But the digital instrument cluster is even better. It may not be as flashy as the systems you'll find in an Audi or even a Skoda, but it's cleaner, clearer and more user-friendly, with plenty of configuration options. It's difficult to fault.

Practicality

As with pretty much every other big family SUV, practicality is the name of the game, and the CR-V delivers. Interior space is first-rate, with even more rear legroom than before and a boot that measures up to 635 litres in the plug-in hybrid version. That was made possible by putting the battery under the floor, rather than under the boot, and cutting the size of the fuel tank, but it means there's plenty of space for luggage even with all five seats upright.

Performance

Although the CR-V is officially available with a choice of hybrid and plug-in hybrid powertrains, it's really a choice between two variations on the same system. Both cars have the same 2.0-litre petrol engine and complicated transmission that houses the electric motors. Both cars offer 184hp and 335Nm of torque, too, giving them both a 9.4-second 0-62mph time and a 116mph top speed.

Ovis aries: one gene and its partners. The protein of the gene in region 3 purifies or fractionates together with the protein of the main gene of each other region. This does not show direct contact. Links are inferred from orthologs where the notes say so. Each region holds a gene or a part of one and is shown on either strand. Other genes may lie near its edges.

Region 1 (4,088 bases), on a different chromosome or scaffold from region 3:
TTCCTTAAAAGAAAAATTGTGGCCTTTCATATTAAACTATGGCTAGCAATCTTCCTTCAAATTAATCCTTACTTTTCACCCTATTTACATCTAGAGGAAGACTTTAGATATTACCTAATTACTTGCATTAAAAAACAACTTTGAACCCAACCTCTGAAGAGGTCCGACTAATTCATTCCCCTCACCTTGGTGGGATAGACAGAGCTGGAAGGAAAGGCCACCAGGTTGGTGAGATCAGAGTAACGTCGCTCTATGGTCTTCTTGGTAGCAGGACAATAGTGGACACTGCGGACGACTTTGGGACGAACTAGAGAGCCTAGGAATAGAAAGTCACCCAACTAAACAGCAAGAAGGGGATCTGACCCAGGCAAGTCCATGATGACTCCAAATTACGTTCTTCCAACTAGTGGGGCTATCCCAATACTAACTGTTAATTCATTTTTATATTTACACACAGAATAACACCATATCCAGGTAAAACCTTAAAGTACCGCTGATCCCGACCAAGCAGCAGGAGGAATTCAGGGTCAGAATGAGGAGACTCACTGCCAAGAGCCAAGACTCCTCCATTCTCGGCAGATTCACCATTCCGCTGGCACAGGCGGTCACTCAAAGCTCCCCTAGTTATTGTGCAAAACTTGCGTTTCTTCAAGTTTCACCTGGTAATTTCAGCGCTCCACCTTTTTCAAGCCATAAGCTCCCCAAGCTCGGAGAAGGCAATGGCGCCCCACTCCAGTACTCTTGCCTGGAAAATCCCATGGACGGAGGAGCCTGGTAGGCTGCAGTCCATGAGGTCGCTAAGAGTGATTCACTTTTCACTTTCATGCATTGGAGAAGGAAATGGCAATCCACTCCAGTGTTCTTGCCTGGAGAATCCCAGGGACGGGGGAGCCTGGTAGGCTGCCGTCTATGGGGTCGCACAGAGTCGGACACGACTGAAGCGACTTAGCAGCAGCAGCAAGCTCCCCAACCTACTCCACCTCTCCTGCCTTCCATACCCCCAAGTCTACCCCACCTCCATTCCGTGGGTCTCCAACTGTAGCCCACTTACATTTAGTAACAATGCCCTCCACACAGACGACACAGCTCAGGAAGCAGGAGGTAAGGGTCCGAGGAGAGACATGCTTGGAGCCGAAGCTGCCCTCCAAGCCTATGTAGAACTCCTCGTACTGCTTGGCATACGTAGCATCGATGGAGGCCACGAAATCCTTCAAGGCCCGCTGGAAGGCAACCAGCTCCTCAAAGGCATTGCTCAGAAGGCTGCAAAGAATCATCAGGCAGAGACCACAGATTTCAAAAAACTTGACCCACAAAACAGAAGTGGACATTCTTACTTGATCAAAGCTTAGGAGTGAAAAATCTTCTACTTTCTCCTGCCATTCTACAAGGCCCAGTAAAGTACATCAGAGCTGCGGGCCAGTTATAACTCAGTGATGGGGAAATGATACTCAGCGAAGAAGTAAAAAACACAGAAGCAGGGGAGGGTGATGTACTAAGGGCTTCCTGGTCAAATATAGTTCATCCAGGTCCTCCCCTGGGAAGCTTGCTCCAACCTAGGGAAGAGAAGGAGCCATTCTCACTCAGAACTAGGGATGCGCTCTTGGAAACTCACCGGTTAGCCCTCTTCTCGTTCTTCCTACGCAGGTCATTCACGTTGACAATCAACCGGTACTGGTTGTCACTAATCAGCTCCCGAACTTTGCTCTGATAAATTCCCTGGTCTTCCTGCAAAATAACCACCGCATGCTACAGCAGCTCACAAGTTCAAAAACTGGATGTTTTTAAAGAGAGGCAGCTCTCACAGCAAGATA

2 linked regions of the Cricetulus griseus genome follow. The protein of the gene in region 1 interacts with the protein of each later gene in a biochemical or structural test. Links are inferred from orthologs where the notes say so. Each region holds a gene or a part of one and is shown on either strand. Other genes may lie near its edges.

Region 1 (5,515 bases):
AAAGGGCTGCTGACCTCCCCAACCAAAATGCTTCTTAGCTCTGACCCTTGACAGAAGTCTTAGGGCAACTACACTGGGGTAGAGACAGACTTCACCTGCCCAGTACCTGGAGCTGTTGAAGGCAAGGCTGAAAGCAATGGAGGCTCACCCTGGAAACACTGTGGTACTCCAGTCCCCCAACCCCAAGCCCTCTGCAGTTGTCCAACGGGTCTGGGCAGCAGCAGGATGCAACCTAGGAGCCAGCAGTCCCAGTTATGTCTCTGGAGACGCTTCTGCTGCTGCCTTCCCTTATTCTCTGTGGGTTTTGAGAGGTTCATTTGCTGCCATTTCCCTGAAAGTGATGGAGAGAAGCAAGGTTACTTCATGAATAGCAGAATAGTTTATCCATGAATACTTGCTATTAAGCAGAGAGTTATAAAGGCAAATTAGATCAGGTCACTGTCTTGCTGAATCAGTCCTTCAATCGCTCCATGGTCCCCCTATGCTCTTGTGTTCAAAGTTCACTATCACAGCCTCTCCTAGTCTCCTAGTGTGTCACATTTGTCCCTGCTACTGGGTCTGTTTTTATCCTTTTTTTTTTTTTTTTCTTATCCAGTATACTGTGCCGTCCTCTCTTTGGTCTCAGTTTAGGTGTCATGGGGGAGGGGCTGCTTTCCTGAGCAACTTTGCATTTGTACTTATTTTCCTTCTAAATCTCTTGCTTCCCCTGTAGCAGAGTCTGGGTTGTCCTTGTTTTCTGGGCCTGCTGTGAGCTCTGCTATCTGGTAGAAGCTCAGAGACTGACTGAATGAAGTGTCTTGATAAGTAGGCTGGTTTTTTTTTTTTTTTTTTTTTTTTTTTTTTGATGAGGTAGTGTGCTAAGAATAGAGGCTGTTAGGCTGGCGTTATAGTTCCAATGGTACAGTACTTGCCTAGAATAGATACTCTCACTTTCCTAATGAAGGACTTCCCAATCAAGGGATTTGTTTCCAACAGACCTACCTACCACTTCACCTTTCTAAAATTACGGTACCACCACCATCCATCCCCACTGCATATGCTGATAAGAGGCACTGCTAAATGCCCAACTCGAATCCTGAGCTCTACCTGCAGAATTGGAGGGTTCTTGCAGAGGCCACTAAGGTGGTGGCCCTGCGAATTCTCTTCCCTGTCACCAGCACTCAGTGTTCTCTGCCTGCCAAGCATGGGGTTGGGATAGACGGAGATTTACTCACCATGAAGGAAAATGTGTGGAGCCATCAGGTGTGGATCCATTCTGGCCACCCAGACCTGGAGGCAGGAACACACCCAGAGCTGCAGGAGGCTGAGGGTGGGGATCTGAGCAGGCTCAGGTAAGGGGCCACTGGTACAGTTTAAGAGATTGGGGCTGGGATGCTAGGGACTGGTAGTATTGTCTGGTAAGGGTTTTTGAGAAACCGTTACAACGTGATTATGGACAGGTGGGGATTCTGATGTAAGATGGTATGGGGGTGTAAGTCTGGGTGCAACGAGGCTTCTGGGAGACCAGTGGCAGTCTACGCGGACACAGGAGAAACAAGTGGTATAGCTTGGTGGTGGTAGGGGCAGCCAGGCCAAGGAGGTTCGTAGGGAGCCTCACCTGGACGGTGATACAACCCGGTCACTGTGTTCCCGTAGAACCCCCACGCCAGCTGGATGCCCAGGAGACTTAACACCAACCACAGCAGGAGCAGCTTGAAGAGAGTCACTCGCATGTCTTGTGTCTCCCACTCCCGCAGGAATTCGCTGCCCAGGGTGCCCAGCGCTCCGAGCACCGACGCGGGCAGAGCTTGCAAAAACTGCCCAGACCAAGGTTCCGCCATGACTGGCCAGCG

But there are differences. The more conventional e:HEV uses the electric motor to drive the wheels most of the time, only engaging the petrol engine at higher speeds, when it's at its most efficient. The rest of the time, the petrol engine just works as a battery charger for the electric motors, allowing it to be very smooth and refined, not to mention efficient. Despite offering the e:HEV with all-wheel-drive as standard, it'll return more than 40mpg on the official economy test.

But the e:PHEV takes the idea a step further, swapping the e:HEV's small battery for a larger rechargeable unit and allowing an all-electric range of 50 miles. That means you can basically use the CR-V e:PHEV as an electric car for short journeys, as long as you can recharge it regularly. On longer journeys, the car will use the battery for a while, then switch to working just like the e:HEV, preserving as much efficiency as possible. And if you use the navigation system, the car will even decide which power source will prove most efficient for each phase of the drive, improving economy further.

Naturally, the 353mpg efficiency of the official test is unrealistic unless you lead a very, very specific lifestyle, but if your situation even vaguely suits the powertrain, it should prove more efficient than the e:HEV, partly because it's only available in more efficient front-drive form. But with 18g/km CO2 emissions, it'll be the CR-V of choice for company car buyers.

Ride & Handling